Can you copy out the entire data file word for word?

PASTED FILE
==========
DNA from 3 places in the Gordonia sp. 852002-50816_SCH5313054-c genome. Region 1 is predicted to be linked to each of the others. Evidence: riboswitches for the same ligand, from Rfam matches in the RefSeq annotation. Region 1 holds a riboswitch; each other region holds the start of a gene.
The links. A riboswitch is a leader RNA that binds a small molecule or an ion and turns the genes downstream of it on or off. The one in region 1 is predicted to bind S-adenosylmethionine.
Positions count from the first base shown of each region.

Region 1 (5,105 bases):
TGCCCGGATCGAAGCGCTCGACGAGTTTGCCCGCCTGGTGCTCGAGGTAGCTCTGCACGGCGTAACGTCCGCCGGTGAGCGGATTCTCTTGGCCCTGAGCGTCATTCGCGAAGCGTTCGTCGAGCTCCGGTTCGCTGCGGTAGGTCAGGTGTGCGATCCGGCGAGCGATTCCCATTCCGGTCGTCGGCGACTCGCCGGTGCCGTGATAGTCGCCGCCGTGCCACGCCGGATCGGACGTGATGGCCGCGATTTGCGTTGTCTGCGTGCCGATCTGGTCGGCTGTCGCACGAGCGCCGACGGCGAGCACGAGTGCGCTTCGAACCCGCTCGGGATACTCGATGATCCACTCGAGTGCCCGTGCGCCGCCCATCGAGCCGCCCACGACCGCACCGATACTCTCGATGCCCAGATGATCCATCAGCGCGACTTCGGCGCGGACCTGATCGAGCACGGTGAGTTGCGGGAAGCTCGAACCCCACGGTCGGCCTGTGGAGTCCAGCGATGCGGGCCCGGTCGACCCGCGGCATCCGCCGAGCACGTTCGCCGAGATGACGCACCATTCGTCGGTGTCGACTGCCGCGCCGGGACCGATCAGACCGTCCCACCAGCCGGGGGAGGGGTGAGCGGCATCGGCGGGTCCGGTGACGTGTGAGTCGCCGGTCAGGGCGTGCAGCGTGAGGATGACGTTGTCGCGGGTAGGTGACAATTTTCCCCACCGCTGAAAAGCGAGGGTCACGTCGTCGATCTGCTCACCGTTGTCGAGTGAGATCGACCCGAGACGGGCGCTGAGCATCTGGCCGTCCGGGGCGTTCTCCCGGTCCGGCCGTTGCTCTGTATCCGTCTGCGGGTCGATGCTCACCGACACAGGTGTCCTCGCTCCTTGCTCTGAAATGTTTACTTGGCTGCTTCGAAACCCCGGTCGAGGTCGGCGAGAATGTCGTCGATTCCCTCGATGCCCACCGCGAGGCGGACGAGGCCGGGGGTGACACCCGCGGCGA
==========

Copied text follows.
DNA from 3 places in the Gordonia sp. 852002-50816_SCH5313054-c genome. Region 1 is predicted to be linked to each of the others. Evidence: riboswitches for the same ligand, from Rfam matches in the RefSeq annotation. Region 1 holds a riboswitch; each other region holds the start of a gene.
The links. A riboswitch is a leader RNA that binds a small molecule or an ion and turns the genes downstream of it on or off. The one in region 1 is predicted to bind S-adenosylmethionine.
Positions count from the first base shown of each region.

Region 1 (5,105 bases):
TGCCCGGATCGAAGCGCTCGACGAGTTTGCCCGCCTGGTGCTCGAGGTAGCTCTGCACGGCGTAACGTCCGCCGGTGAGCGGATTCTCTTGGCCCTGAGCGTCATTCGCGAAGCGTTCGTCGAGCTCCGGTTCGCTGCGGTAGGTCAGGTGTGCGATCCGGCGAGCGATTCCCATTCCGGTCGTCGGCGACTCGCCGGTGCCGTGATAGTCGCCGCCGTGCCACGCCGGATCGGACGTGATGGCCGCGATTTGCGTTGTCTGCGTGCCGATCTGGTCGGCTGTCGCACGAGCGCCGACGGCGAGCACGAGTGCGCTTCGAACCCGCTCGGGATACTCGATGATCCACTCGAGTGCCCGTGCGCCGCCCATCGAGCCGCCCACGACCGCACCGATACTCTCGATGCCCAGATGATCCATCAGCGCGACTTCGGCGCGGACCTGATCGAGCACGGTGAGTTGCGGGAAGCTCGAACCCCACGGTCGGCCTGTGGAGTCCAGCGATGCGGGCCCGGTCGACCCGCGGCATCCGCCGAGCACGTTCGCCGAGATGACGCACCATTCGTCGGTGTCGACTGCCGCGCCGGGACCGATCAGACCGTCCCACCAGCCGGGGGAGGGGTGAGCGGCATCGGCGGGTCCGGTGACGTGTGAGTCGCCGGTCAGGGCGTGCAGCGTGAGGATGACGTTGTCGCGGGTAGGTGACAATTTTCCCCACCGCTGAAAAGCGAGGGTCACGTCGTCGATCTGCTCACCGTTGTCGAGTGAGATCGACCCGAGACGGGCGCTGAGCATCTGGCCGTCCGGGGCGTTCTCCCGGTCCGGCCGTTGCTCTGTATCCGTCTGCGGGTCGATGCTCACCGACACAGGTGTCCTCGCTCCTTGCTCTGAAATGTTTACTTGGCTGCTTCGAAACCCCGGTCGAGGTCGGCGAGAATGTCGTCGATTCCCTCGATGCCCACCGCGAGGCGGACGAGGCCGGGGGTGACACCCGCGGCGA